On June 13, 1901-2, Mr. Frank Hauley, who now is a hoisting engineer at the Steward mine in Butte, and my first husband, Mr. George Schenck, drilled 27 1/8 and 31 7/8 inches in ten minutes and would drill anyone in Montana their weight of 145 lbs. 31 7/8 was the deepest ever drilled at Marysville by George Schenck and Frank Hauley.
All that’s left of Belmont now is the two old Longmaid buildings the miners used and the Montana Power Plant of Great Falls. Later Marysville went down for some years but is now being revived by Mr. Wade and a new mill that was built in 1944-45 soon burnt down.
Belmont had Bald Mt., Gloster, Empire, Towsley, Penobscot on the other westerly slopes. Bald Butte, Mt. Pleasant, Carter & Aickie are good mines played out.
Silver City was Montana’s first capital for a short while and George Detweiler finally owned the beautiful pearl handled revolver that was used as a gavel at its meetings and donated it to Mr. O. M. Lanstrum. Silver Creek had its Chineymen working the gold diggens and I remember their nice gardens.
In 1878-79 Marysville had beaver swamps and the road left the gulch and went up the mountain side behind Fabien and Snablins’ cabins (bought by Mr. Rumping about 1885, where my brother William and sister Maude later were born), and on up to Highland Street up to the mountain side again and on over the mountain side to Belmont.
The typewritten copy of the story was followed by this note:
This is more than I put in my story for K.G.I.R. radio station in Butte.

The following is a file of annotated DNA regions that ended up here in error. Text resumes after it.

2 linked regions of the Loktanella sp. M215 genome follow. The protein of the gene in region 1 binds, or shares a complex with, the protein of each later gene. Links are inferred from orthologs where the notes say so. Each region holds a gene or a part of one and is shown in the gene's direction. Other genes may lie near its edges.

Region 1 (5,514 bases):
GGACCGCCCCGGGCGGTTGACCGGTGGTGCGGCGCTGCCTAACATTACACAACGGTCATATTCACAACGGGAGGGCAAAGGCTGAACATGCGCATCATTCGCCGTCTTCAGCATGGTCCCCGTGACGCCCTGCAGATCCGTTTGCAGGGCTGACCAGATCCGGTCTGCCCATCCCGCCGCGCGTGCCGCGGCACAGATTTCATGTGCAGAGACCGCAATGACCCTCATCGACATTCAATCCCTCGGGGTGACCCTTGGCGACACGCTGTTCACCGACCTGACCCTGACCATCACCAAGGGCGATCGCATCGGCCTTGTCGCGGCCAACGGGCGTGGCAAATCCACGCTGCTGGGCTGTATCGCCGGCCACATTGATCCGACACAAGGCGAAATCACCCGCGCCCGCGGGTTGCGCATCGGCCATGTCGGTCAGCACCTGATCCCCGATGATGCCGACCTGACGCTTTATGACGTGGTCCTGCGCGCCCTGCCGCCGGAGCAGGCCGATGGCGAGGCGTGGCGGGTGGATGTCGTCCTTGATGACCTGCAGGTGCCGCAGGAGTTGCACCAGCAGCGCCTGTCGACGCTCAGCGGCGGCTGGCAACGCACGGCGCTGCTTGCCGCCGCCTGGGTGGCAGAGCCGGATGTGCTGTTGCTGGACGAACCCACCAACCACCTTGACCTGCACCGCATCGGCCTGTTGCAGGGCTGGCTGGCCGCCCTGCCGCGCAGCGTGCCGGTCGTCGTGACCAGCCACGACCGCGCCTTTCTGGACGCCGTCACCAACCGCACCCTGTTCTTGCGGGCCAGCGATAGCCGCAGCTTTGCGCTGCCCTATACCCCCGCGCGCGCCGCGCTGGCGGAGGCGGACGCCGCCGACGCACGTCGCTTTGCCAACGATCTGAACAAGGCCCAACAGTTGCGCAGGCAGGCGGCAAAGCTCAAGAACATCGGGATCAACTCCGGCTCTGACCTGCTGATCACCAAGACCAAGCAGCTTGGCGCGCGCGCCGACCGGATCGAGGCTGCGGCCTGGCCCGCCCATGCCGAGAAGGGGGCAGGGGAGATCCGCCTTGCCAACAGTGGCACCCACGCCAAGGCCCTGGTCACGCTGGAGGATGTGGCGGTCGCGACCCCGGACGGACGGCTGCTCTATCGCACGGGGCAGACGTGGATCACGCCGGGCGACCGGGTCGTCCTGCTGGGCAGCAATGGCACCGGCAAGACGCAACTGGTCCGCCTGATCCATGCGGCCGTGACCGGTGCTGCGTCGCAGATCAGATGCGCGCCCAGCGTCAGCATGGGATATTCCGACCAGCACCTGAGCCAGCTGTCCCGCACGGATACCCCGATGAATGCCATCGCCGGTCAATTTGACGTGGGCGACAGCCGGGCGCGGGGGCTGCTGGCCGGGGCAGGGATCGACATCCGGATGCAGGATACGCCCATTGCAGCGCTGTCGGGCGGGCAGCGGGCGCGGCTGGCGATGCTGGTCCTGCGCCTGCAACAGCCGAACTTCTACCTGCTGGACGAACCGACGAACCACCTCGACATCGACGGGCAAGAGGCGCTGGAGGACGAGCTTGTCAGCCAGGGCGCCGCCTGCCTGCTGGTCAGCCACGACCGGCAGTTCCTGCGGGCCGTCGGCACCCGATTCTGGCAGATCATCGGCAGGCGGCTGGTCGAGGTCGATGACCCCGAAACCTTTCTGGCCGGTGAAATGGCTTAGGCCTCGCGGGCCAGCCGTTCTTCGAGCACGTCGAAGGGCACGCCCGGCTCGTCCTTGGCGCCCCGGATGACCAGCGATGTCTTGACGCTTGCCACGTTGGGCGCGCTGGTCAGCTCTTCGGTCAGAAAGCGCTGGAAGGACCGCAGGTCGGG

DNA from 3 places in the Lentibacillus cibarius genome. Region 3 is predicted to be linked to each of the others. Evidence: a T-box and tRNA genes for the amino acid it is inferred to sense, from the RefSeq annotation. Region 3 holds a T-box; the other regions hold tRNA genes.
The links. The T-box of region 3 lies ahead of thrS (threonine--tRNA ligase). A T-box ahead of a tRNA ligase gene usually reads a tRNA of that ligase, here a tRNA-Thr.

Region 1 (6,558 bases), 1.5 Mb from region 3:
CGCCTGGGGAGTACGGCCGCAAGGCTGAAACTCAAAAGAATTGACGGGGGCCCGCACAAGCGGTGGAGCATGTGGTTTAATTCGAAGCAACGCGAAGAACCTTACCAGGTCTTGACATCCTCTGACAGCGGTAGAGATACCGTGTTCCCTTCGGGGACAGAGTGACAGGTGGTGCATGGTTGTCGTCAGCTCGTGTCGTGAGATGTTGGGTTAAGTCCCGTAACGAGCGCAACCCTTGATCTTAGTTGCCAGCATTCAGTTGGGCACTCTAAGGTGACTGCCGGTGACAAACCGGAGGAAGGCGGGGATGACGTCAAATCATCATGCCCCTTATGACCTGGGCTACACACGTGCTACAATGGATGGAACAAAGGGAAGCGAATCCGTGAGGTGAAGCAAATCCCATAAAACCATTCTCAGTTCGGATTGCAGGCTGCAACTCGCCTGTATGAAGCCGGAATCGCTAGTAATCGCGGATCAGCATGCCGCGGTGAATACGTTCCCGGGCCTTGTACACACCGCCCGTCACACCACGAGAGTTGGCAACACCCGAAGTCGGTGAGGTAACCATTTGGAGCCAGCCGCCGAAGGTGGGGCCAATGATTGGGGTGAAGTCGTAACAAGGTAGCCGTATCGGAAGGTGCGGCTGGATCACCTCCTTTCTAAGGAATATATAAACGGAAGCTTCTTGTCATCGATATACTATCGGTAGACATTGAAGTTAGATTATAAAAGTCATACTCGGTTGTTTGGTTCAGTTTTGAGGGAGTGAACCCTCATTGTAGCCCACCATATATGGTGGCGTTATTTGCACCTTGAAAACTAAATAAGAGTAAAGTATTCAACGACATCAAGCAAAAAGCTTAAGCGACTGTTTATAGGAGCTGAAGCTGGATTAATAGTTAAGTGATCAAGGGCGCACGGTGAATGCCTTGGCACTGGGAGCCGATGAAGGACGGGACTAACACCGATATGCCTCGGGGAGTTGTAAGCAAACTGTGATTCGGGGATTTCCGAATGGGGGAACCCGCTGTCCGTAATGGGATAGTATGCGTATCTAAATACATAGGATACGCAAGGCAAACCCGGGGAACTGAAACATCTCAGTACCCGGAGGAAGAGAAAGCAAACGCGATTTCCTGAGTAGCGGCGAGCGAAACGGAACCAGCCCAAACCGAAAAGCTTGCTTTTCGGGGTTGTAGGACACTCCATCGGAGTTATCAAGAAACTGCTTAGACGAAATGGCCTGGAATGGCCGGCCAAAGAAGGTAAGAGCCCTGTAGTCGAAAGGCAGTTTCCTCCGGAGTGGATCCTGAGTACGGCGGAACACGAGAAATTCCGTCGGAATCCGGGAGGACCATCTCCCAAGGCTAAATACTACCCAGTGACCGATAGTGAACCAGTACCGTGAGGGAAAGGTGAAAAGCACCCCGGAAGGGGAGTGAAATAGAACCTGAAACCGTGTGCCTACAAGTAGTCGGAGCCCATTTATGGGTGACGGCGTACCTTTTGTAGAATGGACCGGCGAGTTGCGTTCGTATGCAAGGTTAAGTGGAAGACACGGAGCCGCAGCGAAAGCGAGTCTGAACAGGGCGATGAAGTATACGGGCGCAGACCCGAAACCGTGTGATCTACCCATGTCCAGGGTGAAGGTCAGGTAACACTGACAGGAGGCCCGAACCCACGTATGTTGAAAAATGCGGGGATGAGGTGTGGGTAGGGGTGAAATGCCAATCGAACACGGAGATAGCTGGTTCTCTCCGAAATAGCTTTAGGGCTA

1Fontanelle. The Fontanelle was built in Pennsylvania in 1870. It burned at New Orleans in 1873 but was rebuilt with a longer hull. In the spring of 1881, it was crushed by ice upstream from Yankton, South Dakota. Putz, Paul M. “Missouri Riverboat Wreckage Downstream from Yankton, South Dakota.” Nebraska History 64 (1983): 521-41. Nebraskahistory.org. Web. 14 Oct. 2015.
2roads built on the mountain sides. In all likelihood, the “roads” he travelled would have been the Mullan Road.
3A fire later broke out on the entrances of the mine smothering seven miners. According to an article in The River Press (Ft. Benton, Mont.), there was a fire in Tunnel No. 3 of the Belmont mine at 1:00 a.m. on February 11, 1881. The fire spread to the shaft near the blacksmith shop and then on to Tunnel No. 3, which then ignited a magazine with “Hercules Powder”. It was reported that the explosion resembled the shock of an earthquake. Eight men were working in the mine and two escaped with minor injuries. The six men who died were: J. Shorter; H. McDonnell; Thomas Woods; James Kugur; — — Braslaw; and Pat Loughlin. The river press. (Fort Benton, Mont.), 16 Feb. 1881. Chronicling America: Historic American Newspapers. Lib. of Congress. <http://chroniclingamerica.loc.gov/lccn/sn85053157/1881-02-16/ed-1/seq-8/>
This is an interesting photo of the men who worked at the Drumlummon Mine in Marysville in 1894. The photo is not indexed on the back but Mary’s daughter, my grandmother Georgiana Frances Schenk Dalin, did identify her father, “George Schenck“, on the front. He would have only been 16 or 17 years old at the time this photo was taken and had already worked in mines since he was 13 or 14 years old.The photo back reads:
There are only a few photos of the interior of Mary’s house. None are of the “dining room” – but there is this photo of George Schenk‘s portrait, hung proudly above the piano. This photo is not dated but I have often wondered whether it might have been taken shortly after George died in 1915. Notice the flowers draped across the top of the portrait. Sadly, we have not come across this portrait among Mary’s collection of items. Also notice the sheet music on the floor next to the piano. It reminds me of the pile that seemed to sprout on the floor next to our piano as my sister and I played happily together for hours when we were young.